“Rob-eeeee. Hey Robbie!”
My eyes popped open this time. Someone was calling my name. The voice came from outside, and it sort of sounded… like… Uncle John? I was tired and having problems processing. The room felt sort of… heavy, and I swung my feet onto the floor and rubbed my face trying to shake the lead feeling out of my head. I was awake now, and again, I heard the voice.
“Rob-eeeee. Robbie!” This time a bit louder than the last, and I thought for sure it was Uncle John. I eagerly pulled on my shirt, slipped my feet into my Chuck Taylor’s, and rushed out of the room and out the door onto the front porch.
It was just barely dawn, I think. The dew-laden grass was soggy from the night’s rain, and wisps of mist clashed then melted in the chill morning air. I didn’t see anyone, and it was quiet, save the hum of some insects. I looked across the driveway to the farmhouse; Uncle John’s car wasn’t in front of the house or in the garage.
“Robbie, come on boy.” The voice, this time like a command, came from the other side of a short windbreak running along an old section of fence, left over from when the barn lot held cattle back in the days. I stepped off the porch, walked through the mist and around the end of the windbreak. There, across the road, in the exact same photographic image from my old dream, or memory, or whatever it was…stood my father. A chill exploded across my body like a thousand needles…sense was unraveling there, right before my eyes. He spoke.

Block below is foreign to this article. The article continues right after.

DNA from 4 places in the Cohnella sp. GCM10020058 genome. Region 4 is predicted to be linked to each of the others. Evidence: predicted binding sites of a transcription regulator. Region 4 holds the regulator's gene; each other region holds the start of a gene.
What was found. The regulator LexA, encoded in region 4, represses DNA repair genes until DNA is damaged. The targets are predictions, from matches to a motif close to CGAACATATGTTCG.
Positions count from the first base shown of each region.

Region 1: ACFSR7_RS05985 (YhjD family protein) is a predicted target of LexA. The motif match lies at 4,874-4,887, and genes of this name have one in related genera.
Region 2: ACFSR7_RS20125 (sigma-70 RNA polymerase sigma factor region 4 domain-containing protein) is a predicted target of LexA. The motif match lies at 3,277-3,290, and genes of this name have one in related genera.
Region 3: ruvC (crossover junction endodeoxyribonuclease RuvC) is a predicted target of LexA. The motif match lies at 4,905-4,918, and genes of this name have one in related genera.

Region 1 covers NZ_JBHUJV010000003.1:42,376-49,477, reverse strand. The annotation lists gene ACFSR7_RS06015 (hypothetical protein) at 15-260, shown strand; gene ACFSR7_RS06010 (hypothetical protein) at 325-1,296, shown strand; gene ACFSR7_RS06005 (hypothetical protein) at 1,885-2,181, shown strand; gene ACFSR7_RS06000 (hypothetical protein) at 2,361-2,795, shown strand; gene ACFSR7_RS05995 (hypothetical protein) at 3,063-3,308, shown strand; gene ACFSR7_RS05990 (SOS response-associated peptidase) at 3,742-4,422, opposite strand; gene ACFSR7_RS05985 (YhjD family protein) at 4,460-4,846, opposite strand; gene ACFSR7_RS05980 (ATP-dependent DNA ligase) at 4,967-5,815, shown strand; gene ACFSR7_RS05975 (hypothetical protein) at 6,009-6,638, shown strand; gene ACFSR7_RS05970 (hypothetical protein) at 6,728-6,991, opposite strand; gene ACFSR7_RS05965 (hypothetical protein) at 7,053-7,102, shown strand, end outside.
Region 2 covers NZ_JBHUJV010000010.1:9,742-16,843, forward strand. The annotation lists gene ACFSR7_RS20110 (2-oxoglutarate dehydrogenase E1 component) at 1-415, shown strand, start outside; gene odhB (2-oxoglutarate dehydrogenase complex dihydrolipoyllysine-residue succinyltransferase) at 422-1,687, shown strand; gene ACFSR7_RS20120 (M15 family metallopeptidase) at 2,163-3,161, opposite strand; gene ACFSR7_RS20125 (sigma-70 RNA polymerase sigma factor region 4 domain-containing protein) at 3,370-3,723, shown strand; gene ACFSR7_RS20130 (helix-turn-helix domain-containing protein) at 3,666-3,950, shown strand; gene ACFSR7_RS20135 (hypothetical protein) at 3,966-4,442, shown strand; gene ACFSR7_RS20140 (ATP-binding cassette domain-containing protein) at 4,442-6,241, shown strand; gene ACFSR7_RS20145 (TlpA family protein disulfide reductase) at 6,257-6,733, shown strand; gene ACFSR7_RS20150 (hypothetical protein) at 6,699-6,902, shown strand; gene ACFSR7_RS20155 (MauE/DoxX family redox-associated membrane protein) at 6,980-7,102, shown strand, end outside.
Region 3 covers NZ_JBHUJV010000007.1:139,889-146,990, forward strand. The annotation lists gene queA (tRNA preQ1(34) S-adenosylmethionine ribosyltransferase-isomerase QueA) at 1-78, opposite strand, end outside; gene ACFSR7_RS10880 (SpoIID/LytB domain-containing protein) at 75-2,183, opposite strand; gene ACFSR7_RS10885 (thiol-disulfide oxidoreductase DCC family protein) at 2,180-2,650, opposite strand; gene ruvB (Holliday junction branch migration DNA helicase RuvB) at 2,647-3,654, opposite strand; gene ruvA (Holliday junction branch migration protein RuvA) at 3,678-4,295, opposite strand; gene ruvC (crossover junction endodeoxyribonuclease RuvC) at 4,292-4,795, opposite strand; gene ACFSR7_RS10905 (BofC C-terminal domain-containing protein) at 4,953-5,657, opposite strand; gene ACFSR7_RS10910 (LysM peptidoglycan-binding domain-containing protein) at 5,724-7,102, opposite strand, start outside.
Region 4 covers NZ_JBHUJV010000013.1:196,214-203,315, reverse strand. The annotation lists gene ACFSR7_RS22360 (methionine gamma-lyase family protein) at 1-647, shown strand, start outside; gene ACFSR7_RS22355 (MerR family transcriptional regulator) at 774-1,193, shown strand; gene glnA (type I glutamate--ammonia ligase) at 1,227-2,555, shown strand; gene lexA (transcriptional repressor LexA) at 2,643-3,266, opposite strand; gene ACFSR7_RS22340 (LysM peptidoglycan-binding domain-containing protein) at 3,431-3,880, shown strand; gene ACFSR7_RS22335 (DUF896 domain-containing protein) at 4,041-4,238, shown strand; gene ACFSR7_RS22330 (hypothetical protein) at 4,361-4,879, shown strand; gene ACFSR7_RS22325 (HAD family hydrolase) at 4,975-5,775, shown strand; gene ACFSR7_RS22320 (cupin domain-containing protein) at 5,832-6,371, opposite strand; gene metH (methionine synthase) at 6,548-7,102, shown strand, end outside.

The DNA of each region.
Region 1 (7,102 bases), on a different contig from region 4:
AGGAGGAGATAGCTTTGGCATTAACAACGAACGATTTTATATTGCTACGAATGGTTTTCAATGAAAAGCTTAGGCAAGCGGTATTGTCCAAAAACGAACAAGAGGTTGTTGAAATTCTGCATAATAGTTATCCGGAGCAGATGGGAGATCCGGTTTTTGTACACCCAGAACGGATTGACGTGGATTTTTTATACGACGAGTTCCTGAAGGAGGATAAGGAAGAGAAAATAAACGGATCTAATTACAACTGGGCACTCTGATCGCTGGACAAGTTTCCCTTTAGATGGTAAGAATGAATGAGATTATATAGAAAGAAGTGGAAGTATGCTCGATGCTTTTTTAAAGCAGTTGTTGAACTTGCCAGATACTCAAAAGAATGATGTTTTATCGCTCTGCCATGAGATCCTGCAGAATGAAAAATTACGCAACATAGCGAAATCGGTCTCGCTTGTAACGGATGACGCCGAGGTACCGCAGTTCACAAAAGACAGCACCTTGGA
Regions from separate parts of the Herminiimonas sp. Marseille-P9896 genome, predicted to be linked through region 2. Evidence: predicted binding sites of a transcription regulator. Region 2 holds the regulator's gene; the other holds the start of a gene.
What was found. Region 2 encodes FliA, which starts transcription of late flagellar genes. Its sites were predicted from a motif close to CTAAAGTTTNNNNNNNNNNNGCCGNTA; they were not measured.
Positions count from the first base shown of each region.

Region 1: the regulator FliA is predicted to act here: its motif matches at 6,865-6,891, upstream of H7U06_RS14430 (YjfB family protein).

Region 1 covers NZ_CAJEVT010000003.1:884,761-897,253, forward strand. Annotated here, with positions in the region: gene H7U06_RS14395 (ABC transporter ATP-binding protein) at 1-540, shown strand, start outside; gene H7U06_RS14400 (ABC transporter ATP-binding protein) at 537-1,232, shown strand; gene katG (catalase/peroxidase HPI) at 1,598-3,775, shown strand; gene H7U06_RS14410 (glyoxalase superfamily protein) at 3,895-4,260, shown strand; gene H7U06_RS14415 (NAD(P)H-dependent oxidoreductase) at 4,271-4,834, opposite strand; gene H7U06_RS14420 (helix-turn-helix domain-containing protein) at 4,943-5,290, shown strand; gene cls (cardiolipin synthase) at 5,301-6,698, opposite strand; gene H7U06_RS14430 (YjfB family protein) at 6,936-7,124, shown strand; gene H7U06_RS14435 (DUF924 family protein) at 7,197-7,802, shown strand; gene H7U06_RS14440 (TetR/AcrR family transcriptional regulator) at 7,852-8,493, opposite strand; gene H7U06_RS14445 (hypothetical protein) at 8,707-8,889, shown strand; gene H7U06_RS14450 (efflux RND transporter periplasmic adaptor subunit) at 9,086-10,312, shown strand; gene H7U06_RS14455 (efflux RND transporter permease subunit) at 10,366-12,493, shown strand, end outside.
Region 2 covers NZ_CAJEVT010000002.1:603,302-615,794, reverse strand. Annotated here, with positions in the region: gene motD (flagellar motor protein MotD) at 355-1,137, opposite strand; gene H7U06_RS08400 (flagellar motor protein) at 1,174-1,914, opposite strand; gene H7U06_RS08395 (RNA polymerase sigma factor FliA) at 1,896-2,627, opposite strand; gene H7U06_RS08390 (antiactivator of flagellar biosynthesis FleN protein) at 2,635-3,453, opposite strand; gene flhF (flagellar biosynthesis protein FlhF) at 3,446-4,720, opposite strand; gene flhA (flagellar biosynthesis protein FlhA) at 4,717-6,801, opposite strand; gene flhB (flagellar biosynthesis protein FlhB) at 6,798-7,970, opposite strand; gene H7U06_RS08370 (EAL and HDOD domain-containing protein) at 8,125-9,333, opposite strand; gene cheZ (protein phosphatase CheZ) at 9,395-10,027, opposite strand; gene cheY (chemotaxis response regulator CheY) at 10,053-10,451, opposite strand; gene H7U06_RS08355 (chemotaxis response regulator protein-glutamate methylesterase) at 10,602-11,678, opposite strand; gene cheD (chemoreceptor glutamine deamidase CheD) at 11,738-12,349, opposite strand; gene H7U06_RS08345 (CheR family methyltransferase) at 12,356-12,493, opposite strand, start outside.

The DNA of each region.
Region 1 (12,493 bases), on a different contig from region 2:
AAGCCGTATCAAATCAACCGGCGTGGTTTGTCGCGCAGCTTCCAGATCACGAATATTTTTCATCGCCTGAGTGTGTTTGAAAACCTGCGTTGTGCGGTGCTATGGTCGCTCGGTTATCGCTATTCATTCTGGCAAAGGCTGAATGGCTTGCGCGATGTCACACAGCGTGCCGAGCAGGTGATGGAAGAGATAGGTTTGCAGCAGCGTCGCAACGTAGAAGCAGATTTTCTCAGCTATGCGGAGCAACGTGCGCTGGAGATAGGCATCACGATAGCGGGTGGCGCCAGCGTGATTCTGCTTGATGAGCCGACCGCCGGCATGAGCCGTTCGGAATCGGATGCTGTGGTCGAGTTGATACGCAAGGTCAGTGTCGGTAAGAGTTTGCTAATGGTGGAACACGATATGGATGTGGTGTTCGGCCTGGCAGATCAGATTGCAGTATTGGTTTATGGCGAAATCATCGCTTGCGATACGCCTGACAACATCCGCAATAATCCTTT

“Revelry Son, let’s get a move on! I don’t have a lot of time to be lollygagging around. Put some pep in your step, boy!” There was a smile on his face, but the tone of his voice, that same voice I’d heard for the first time the day before on fragile tape, held a sense of urgency. I was dizzy and lightheaded. I think I may have honestly been in shock.
I didn’t know what else to do, so I walked across the gravel drive way, reaching out my hand.
“D…d..dad?” I stammered as our hands met in a manly shake. His hand was cool, but it felt real and tangible.. He smiled.
“Come on boy, I don’t have all day. Let’s get a move on.” He put his arm around my shoulder. I was taller than he was, probably three or more inches, but I also noticed that we shared the same thick torso and broad chest and back. Unlike my long runners’ legs, his were thick and stocky, and his forearms, hands, and fingers were thick and strong. He looked powerful. He led me to the road, and we headed north. My mind was racing, but I didn’t know what to say.
“I am sure you are in shock, and none of this makes sense to you, Robbie. It may be years before any of this makes sense, but you’ll figure it out. You’re a smart boy. I know you think about me, and I know you have a lot of questions, and I know that later on in your life you will get some answers, but not all of them.” He paused and winked. “ How you doing, boy?
“Uhhh, Ok, I guess, Sir.”
He laughed loudly, and the sound filled the air and echoed through the fields. It was a hearty, good laugh, and I couldn’t help but smile. He rustled my hair, and it felt as if I was being mauled gently by a happy bear.
“Don’t call me Sir, son. That’s what I called my daddy. I think these are different circumstances.”
“What should I call you, then?” We stopped for a moment, he dropped his arm off my shoulder, and we stood face to face.
“Call me Dad.”
I smiled. “Ok Dad”. The word hung in the air. It felt strange rolling off my tongue. It wasn’t natural to me as the word was never really a part of my vocabulary. I said it again. “Dad.”
“That’s better, now let’s double time.” He continued down the road, and I fell into step beside him.